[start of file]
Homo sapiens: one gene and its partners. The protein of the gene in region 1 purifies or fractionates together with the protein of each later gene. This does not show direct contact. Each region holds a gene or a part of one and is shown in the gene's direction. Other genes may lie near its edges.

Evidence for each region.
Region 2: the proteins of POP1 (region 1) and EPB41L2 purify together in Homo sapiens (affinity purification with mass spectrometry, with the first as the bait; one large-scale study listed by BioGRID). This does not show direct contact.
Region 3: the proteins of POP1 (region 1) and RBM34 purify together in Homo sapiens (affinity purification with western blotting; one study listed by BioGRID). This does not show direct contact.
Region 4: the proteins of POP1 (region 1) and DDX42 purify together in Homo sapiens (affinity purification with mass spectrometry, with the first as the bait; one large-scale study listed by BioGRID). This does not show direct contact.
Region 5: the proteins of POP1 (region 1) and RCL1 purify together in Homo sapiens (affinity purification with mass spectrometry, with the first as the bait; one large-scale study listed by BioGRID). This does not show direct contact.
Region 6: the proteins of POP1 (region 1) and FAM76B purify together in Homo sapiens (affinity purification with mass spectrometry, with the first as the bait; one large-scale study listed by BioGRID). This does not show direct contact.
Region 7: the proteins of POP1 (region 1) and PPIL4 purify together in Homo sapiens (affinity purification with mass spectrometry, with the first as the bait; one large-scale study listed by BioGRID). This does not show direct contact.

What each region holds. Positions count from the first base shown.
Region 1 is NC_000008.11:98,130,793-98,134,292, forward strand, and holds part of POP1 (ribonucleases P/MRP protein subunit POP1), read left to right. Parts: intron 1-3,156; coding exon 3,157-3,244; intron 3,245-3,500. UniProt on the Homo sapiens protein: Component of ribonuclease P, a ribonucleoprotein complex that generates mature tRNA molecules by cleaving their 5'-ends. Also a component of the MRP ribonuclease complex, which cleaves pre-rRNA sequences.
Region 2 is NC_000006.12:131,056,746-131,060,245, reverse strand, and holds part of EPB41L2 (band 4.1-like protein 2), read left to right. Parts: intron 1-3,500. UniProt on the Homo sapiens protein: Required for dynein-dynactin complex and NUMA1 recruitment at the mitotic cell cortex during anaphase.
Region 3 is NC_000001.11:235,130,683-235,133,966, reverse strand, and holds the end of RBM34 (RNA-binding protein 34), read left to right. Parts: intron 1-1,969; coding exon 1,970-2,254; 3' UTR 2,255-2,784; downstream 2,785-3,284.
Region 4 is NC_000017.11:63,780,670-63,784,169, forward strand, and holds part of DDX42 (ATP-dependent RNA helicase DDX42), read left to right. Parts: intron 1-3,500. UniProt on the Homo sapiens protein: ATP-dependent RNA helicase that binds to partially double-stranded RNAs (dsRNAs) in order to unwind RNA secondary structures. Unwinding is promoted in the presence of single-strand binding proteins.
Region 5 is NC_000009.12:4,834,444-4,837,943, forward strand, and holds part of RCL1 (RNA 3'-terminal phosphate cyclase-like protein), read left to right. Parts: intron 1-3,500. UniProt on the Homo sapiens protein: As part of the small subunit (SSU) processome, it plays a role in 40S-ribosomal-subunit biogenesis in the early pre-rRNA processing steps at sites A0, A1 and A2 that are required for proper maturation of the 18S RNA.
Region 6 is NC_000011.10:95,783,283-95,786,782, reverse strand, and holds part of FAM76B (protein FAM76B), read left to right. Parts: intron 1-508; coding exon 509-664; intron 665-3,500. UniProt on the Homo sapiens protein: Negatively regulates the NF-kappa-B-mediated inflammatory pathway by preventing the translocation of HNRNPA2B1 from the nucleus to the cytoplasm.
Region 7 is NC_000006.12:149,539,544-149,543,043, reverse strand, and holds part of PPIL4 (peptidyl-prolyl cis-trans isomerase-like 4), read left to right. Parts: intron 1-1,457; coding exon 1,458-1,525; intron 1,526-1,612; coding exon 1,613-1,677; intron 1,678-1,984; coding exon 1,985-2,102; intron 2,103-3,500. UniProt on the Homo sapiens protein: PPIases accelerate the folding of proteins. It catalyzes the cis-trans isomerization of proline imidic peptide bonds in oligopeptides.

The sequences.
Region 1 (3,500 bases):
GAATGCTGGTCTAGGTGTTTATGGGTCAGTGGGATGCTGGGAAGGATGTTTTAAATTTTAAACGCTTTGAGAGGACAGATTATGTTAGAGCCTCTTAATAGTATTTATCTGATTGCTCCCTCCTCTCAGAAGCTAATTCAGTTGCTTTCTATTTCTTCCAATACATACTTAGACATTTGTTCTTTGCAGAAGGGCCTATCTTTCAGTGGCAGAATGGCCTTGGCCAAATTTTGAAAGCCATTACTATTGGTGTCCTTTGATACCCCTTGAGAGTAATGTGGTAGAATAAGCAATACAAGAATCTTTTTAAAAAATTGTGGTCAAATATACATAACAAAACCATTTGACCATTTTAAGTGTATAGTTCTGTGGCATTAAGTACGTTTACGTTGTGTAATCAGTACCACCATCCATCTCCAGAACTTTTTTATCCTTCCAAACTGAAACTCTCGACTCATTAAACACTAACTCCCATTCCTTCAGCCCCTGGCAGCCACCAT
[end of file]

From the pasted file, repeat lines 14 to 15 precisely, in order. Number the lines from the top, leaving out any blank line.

Region 5 is NC_000009.12:4,834,444-4,837,943, forward strand, and holds part of RCL1 (RNA 3'-terminal phosphate cyclase-like protein), read left to right. Parts: intron 1-3,500. UniProt on the Homo sapiens protein: As part of the small subunit (SSU) processome, it plays a role in 40S-ribosomal-subunit biogenesis in the early pre-rRNA processing steps at sites A0, A1 and A2 that are required for proper maturation of the 18S RNA.
Region 6 is NC_000011.10:95,783,283-95,786,782, reverse strand, and holds part of FAM76B (protein FAM76B), read left to right. Parts: intron 1-508; coding exon 509-664; intron 665-3,500. UniProt on the Homo sapiens protein: Negatively regulates the NF-kappa-B-mediated inflammatory pathway by preventing the translocation of HNRNPA2B1 from the nucleus to the cytoplasm.